Thursday, January 28, 2010
"My agent did a first round of submissions for my book, all of which resulted in passes. I'm starting to get a bad feeling about my agent. We don't click. Honestly, I don't think he likes me very much, and the feeling is mutual at this point. Is it possible to change agents at this point? The book has only been submitted to about seven or so publishers. There are still many left...."
--question asked by Barbara DeMarco-Barrett on behalf of The American Society of Journalists and Authors. Barbara is host of “Writers on Writing,” a weekly radio show airing on KUCI-FM (88.9) in California
Legally, you may not have the option to fire your agent--it will depend on the agency agreement you signed (if any). If you did not sign an agreement, then you can legally fire him at any time. If the agreement you signed does not have a clause which specifically states that you have the right to terminate, then you are not allowed to terminate, and that agent has the legal right to represent (or at least be entitled to commission on) your book in perpetuity, whether you like it or not. If the agreement you signed has a clause which states that you have the right to terminate if you follow certain procedures (for example, giving 30 days notice in writing), then if you follow those procedures, the agreement will be terminated on the effective date, and you will be free to do as you like. Some agents work without agreements, some use agreements with no termination clauses, and others will use different language in their termination clauses, so it can be complex, and is case specific.
Furthermore, terminating mid-submission can be particularly complex. Some agency termination clauses anticipate this scenario and offer language which states that if you terminate mid submission, then the agreement will terminate—BUT if one of the publishers still considering should make an offer at some point in the future, then the agency will be entitled to the commission.
If you don’t have a legal basis to terminate, all is not necessarily lost. Practically speaking, many agents are often willing to just terminate an agreement if an author is unhappy with them (and vice versa); some agents, though, will insist on holding an author to the language. Sometimes simply asking nicely will get you released from the agreement, whereas if an author is demanding and threatening, it may backfire, and an agent may insist on his commission. In any case, it will be vital that you obtain a copy of the submission list from the agent (a new agent can’t submit without it), so it is best not to alienate him.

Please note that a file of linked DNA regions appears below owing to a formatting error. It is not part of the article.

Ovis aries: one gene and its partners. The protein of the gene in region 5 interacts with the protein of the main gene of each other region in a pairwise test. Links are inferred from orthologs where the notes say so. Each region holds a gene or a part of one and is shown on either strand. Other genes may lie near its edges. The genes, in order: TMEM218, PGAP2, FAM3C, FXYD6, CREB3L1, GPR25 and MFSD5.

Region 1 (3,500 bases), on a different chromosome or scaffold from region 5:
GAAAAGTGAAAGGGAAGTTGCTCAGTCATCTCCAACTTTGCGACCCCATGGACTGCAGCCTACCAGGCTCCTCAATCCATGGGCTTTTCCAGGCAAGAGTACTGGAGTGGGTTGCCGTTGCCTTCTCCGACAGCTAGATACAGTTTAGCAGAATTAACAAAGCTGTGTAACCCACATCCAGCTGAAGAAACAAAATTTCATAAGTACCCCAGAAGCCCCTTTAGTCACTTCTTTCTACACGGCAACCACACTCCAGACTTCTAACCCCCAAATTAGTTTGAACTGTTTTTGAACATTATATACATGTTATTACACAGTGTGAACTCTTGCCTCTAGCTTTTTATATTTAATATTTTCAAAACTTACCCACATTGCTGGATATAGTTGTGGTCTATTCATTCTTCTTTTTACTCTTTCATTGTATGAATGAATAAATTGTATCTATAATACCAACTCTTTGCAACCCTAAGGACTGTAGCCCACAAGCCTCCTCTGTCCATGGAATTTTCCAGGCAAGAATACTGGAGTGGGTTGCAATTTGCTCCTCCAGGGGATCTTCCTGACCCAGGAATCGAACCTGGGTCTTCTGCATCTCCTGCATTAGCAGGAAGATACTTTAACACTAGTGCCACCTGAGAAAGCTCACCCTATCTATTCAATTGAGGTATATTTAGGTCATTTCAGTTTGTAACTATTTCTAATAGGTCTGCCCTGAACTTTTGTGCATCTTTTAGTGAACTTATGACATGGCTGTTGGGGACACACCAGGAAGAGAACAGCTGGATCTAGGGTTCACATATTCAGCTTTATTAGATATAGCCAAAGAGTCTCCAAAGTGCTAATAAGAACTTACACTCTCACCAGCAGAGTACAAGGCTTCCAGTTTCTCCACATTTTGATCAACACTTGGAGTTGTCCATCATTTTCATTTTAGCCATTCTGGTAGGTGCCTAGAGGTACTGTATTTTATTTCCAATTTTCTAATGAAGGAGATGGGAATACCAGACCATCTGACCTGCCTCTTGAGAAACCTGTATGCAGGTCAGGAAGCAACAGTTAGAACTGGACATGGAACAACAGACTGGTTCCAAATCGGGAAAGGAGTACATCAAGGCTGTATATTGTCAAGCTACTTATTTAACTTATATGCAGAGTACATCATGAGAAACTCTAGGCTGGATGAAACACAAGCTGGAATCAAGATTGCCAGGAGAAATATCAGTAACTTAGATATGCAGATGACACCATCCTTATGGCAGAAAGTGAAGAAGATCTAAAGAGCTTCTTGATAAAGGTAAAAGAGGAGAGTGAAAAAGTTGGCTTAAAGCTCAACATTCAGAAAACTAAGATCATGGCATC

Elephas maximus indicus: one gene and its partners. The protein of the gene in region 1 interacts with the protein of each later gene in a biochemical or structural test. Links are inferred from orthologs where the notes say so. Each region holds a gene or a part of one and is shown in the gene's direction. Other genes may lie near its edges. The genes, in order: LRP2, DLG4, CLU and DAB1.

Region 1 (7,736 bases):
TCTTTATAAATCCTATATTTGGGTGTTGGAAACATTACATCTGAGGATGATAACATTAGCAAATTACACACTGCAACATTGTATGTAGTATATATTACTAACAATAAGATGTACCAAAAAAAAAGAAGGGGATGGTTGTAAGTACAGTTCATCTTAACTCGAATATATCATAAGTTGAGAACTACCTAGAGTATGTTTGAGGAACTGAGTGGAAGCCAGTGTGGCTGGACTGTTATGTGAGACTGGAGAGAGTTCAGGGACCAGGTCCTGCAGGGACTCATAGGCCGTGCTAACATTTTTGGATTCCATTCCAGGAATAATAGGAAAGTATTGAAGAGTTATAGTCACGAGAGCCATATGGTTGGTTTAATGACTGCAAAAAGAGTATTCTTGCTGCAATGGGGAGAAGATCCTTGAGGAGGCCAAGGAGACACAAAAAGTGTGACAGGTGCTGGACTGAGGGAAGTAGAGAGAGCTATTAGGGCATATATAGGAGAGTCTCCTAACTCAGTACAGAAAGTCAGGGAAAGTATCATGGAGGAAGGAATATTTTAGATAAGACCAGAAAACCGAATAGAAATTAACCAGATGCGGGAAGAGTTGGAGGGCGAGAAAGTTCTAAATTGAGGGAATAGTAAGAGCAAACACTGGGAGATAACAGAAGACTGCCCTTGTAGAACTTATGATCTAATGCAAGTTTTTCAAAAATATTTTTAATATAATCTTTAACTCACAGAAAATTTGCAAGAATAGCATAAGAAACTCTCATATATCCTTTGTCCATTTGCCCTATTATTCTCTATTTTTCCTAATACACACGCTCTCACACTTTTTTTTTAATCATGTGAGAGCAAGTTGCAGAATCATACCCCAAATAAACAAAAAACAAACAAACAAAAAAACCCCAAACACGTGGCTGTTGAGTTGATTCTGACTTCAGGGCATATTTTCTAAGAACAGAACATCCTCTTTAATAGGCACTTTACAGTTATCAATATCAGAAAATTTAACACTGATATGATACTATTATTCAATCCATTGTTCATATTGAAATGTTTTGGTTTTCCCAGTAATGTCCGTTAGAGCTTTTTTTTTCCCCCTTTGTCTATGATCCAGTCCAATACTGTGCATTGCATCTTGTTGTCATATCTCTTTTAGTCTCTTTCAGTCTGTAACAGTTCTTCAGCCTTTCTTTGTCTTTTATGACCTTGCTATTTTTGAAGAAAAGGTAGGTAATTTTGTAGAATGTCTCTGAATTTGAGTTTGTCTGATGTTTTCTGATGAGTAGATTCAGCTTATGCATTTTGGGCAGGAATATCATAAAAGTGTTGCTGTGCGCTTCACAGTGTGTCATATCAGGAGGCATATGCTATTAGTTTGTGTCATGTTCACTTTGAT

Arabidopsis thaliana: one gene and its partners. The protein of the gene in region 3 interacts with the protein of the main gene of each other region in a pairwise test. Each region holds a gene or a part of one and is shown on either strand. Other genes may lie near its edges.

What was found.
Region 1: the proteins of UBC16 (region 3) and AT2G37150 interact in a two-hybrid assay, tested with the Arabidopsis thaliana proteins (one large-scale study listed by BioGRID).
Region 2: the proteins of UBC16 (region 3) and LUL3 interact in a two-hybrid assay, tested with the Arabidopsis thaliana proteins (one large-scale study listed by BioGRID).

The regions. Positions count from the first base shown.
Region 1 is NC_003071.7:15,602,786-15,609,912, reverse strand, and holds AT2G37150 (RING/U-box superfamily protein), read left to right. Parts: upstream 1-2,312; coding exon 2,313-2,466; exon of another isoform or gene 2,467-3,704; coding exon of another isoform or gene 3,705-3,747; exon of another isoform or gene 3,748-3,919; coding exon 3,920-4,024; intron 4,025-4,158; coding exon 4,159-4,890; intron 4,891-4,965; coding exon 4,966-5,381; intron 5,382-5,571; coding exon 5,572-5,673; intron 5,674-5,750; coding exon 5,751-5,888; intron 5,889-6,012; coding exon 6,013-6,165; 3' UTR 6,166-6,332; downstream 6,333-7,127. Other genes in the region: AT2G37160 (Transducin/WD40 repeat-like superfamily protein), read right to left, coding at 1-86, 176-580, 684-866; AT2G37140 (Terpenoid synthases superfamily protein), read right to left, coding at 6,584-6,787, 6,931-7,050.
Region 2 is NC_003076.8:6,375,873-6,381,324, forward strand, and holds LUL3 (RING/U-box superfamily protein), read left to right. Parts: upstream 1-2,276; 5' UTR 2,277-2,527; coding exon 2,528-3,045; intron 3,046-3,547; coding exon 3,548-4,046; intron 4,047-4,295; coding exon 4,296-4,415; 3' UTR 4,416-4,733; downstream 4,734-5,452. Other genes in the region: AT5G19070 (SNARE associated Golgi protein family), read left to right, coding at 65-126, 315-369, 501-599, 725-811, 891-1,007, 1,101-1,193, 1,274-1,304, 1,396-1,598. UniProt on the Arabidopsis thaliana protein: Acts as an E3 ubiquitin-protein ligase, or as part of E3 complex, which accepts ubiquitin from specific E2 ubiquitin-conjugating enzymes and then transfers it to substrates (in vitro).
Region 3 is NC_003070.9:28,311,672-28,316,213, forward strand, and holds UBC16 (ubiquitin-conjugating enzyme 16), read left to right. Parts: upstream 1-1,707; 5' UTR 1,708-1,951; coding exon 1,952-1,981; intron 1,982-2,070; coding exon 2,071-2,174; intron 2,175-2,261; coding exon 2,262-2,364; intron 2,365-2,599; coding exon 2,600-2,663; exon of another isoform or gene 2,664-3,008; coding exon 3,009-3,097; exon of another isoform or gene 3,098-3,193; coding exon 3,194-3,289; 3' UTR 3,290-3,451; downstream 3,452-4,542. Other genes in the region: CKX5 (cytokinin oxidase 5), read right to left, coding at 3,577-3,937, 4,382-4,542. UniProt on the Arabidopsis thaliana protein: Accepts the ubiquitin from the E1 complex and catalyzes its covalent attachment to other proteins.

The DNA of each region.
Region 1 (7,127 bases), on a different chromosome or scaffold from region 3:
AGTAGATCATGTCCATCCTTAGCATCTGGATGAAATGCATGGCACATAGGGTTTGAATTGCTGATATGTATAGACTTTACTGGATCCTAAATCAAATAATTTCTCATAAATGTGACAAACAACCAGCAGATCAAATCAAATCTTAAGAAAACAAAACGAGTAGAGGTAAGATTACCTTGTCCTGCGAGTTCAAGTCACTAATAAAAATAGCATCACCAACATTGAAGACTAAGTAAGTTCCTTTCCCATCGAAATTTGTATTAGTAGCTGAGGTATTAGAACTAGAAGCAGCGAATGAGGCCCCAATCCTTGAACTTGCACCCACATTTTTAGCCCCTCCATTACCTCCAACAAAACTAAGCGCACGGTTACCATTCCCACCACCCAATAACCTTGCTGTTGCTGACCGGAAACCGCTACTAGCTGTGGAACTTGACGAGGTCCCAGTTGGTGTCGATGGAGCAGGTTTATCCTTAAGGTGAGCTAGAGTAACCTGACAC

The best way to avoid such a legal mess to begin with is to spend more time doing research upfront, and to choose your agent very carefully. As I often say, if there’s anything worse than not landing an agent, it’s landing an agent who is ineffective, and who keeps you bound to an agreement.
The other issue you must consider is that, just because an agent exhausted a first round of submissions and received seven passes, it doesn’t necessarily mean he’s doing a bad job. Many books can take 30 or more rejections until they find a publisher, so one needs patience, and mustn’t leap to conclusions. Whether your agent is doing a good job depends not on the number of initial rejections, but rather on 1) which publishers he submitted to; 2) how appropriate they are for your work; 3) which particular editors he submitted to; 4) how he timed the submission; and 5) how much time it took to complete the first round. If, for example, it took him an entire year to submit to just 7 editors, and they are the wrong 7 editors, then he’s doing a bad job and you should fire him. But if he’s received 7 responses in just 2 weeks, and they are all from excellent editors at excellent houses who read your book carefully, then you don’t have cause to fire him. I actually discuss this very issue at length in my book, How to Land (and Keep) a Literary Agent. In the chapter “How to Keep Your Agent (and When to Let Him Go),” I discuss what it’s like to work with an agent on a daily basis, what you should expect from him, and what he should expect from you. Too often, author-agent relationships fall apart simply because of mutual misunderstandings and lack of clear communication. If an author has a better idea of what to actually expect from an agent (and vice versa), then it can be much easer to maintain a happy, working relationship.